Inside Unmanned Systems provides actionable business intelligence to decision-makers and influencers operating within the global UAS community. Features include analysis of key technologies, policy/regulatory developments and new product design.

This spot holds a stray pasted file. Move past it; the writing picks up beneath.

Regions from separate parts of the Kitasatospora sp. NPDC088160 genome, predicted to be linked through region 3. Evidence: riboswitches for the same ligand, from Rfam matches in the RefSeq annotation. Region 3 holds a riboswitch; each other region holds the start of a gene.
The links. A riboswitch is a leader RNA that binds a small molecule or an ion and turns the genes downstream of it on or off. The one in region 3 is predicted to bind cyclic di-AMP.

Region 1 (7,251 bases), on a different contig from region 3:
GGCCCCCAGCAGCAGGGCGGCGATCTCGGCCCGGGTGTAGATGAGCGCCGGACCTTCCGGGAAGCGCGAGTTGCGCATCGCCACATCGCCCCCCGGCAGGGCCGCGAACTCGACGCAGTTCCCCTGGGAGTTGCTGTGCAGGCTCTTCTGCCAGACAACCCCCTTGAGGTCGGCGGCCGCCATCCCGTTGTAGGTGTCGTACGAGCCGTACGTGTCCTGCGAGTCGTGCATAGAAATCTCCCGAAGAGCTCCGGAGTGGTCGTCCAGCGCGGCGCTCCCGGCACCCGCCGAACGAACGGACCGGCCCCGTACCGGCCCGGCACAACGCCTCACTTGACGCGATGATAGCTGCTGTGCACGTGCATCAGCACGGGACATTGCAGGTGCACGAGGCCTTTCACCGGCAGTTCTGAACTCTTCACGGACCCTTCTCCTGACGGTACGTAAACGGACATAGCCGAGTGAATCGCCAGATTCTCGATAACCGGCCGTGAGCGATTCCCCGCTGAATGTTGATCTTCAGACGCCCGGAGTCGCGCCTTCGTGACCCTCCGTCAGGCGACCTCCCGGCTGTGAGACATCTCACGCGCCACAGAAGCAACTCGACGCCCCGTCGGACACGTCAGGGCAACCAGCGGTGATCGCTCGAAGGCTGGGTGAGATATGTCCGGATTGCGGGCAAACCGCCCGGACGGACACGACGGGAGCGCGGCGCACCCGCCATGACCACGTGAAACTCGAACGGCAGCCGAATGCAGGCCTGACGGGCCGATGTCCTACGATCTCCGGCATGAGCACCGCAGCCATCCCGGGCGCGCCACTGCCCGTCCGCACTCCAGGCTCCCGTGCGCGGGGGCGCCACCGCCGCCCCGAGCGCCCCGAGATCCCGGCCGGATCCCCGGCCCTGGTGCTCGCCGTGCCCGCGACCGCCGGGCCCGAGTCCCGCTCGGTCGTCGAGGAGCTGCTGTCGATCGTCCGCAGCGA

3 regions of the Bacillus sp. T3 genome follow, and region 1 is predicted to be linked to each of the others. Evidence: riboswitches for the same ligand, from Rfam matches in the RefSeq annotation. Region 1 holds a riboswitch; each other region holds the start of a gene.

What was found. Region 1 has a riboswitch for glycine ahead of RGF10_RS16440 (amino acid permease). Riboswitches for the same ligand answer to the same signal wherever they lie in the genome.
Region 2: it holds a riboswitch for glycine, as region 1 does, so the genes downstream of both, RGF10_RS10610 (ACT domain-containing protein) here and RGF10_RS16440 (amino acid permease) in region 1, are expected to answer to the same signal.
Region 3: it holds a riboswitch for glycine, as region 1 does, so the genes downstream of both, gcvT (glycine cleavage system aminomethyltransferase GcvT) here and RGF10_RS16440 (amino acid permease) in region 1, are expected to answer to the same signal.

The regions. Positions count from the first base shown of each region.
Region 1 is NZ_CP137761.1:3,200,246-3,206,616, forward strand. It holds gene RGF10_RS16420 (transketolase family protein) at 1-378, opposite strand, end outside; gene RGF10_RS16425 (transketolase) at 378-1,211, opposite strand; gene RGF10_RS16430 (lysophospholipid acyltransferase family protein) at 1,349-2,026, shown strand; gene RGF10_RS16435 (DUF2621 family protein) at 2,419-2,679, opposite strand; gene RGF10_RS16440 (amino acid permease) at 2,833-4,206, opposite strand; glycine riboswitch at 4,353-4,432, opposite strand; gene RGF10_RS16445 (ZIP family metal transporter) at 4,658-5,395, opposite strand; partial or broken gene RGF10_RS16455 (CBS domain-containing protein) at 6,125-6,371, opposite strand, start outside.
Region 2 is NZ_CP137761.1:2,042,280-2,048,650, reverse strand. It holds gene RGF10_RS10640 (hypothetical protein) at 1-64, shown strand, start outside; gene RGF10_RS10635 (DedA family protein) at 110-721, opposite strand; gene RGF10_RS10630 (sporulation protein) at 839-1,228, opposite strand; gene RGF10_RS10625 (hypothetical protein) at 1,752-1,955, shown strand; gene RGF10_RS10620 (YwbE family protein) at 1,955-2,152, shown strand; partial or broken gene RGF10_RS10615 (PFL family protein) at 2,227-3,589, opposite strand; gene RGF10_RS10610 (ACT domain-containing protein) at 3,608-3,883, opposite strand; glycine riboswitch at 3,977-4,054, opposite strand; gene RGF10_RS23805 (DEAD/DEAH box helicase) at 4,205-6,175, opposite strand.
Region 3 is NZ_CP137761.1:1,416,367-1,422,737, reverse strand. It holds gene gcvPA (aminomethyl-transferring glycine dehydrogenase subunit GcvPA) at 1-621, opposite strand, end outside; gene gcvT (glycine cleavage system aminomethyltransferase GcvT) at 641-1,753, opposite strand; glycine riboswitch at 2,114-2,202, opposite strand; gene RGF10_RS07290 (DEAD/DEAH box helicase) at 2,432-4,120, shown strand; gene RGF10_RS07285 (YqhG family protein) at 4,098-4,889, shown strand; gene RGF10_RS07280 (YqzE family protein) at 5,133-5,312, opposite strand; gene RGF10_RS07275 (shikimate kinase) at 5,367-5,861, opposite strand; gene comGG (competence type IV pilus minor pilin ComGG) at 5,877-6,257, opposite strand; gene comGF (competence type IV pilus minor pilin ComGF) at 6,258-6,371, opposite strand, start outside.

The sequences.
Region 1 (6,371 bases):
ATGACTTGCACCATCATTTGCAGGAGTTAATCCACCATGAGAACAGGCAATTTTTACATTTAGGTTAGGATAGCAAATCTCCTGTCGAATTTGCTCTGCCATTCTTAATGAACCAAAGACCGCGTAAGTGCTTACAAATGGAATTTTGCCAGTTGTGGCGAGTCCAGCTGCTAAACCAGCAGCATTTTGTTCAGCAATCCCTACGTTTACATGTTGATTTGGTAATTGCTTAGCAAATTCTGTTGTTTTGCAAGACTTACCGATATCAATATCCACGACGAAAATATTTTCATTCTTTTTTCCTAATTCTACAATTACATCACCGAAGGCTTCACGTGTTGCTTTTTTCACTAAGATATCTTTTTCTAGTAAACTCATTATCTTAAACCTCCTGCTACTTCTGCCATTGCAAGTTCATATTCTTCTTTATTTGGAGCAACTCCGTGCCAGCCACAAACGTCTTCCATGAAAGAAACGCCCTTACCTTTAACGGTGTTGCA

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53 unmanned systems inside February/March 2017 the same time on the same frequency, but ema- nating from different angles of arrival. Given the wide range of frequencies over which potential threats can be expected, and the perimeter to be protected, the selection of a direction finding technology must also consider the ability of the system to geolocate threats that are occurring at the same time and on the same frequencies. It is important that behind the tech- nology of the system, these threats can be pre- sented to the user in a clear manner for them to be able to act upon the threat. Figure 5 gives an example of four drones being detected at the same time and the angle of arrival of each of the threats and the friendly police drone. Interoperability and Future-Proof RF detection systems play an essential part of a drone defense system; however, there are drone technologies that can operate based on a GNSS (Global Navigation Satellite Systems) waypoint system that do not emit an RF sig- nature. In this case, sole reliance on an RF detection system would be inadequate protec- tion for high-valued targets. The complete solution may need to incorpo- rate proximity radar technology, electro-opti- cal, or acoustical detection. Each of these tech- nologies can work in concert to complement the advantages and overcome the disadvantag- es of sole technologies reliance. Therefore, an open system interface that can enable any of these other technologies to "tip" the defensive system is important. Alarms or tipping of other systems should also consider visual, acoustic methods as well as text messaging (SMS) to predefined groups of mobile phones or as an XML message via an IP network. Further, the drone technologies are rapidly advancing. New RF interfaces continue to be incorporated into these commercial devices. It is important for the signal identification system to have a scalable approach to extend and incor- porate new RF signatures as they become avail- able. A database is only good against known threats. Continued vigilance against the new advances in RF interfaces is essential. Countermeasures Some of the countermeausures, such as drone catchers, laser weapons, and high- energy EMP (electromagnetic pulse) systems have been previously mentioned along with the unintended consequences these systems might have in certain environments. Some- times a countermeasure can be an increased vigilance or deployment of people to intercept the controller triggered by a system alarm or text message. The type of countermeasure to be used will vary depending on the circum- stances of the environment. RF countermeasures can be deployed where legally allowed. Effective jamming of the RC link may also have various consequences—for example, forcing it to the ground, reprogram- ing it to a fixed position, causing its controlled Figure 6: Low- power Follower Jammer technology can protect a range of about 2/3 of the monitoring perimeter.